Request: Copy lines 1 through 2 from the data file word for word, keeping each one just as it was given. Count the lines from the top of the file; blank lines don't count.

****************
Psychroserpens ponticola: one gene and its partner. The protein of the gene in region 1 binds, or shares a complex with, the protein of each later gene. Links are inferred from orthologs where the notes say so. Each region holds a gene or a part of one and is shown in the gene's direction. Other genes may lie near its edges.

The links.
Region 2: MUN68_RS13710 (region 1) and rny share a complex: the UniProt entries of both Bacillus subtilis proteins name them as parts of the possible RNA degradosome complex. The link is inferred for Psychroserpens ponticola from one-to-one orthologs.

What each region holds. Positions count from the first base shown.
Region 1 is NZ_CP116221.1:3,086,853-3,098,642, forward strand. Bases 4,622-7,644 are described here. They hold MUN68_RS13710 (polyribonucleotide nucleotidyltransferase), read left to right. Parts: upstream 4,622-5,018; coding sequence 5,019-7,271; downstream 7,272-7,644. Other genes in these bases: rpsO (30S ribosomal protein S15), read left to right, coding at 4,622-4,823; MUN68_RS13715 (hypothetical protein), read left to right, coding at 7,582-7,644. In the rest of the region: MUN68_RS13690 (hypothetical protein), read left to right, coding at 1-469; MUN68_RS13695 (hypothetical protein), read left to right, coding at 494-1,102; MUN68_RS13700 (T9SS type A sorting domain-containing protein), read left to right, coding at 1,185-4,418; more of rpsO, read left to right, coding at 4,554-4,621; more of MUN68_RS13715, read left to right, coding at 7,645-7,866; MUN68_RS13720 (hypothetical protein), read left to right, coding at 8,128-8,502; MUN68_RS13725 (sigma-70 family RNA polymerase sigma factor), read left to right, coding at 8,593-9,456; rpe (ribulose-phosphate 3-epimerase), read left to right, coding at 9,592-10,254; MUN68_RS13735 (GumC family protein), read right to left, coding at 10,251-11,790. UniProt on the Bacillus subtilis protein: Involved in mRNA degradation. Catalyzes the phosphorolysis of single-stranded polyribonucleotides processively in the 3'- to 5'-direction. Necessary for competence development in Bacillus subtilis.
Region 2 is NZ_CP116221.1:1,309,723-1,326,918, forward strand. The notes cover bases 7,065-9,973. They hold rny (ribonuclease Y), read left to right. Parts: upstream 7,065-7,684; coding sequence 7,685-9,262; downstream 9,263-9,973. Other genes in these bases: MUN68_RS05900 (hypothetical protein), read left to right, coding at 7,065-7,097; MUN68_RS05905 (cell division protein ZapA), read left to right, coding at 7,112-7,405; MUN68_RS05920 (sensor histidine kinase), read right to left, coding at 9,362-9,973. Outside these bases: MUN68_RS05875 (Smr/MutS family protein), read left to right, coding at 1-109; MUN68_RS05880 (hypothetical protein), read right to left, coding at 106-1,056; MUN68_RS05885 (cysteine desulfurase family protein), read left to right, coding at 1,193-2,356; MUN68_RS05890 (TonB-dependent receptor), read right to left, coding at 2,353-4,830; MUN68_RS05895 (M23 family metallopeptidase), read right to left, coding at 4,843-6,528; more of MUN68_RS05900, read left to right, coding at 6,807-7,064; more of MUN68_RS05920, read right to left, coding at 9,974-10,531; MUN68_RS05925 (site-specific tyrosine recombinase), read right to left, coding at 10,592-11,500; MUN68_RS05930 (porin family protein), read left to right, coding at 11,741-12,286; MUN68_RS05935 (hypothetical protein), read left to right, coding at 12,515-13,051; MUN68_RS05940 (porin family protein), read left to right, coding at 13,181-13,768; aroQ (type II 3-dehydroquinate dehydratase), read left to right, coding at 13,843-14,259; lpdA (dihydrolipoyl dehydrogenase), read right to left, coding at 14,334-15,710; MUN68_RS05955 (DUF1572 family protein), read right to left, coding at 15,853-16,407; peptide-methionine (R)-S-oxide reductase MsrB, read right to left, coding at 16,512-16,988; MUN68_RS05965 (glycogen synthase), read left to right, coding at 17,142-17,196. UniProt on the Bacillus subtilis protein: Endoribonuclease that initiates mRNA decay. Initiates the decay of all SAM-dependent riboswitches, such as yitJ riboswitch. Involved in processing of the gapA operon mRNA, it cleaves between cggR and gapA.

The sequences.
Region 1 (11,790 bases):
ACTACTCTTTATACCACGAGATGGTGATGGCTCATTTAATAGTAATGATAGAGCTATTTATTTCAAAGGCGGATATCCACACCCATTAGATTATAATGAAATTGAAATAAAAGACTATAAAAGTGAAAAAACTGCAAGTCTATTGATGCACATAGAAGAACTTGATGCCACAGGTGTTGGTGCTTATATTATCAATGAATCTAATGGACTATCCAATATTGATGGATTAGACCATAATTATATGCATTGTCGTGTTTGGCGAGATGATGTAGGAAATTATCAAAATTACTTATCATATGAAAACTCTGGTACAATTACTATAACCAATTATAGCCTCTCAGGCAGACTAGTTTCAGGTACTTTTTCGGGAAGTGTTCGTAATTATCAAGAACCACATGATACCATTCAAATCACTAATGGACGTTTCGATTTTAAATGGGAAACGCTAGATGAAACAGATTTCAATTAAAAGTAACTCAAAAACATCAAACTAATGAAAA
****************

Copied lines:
Psychroserpens ponticola: one gene and its partner. The protein of the gene in region 1 binds, or shares a complex with, the protein of each later gene. Links are inferred from orthologs where the notes say so. Each region holds a gene or a part of one and is shown in the gene's direction. Other genes may lie near its edges.

The links.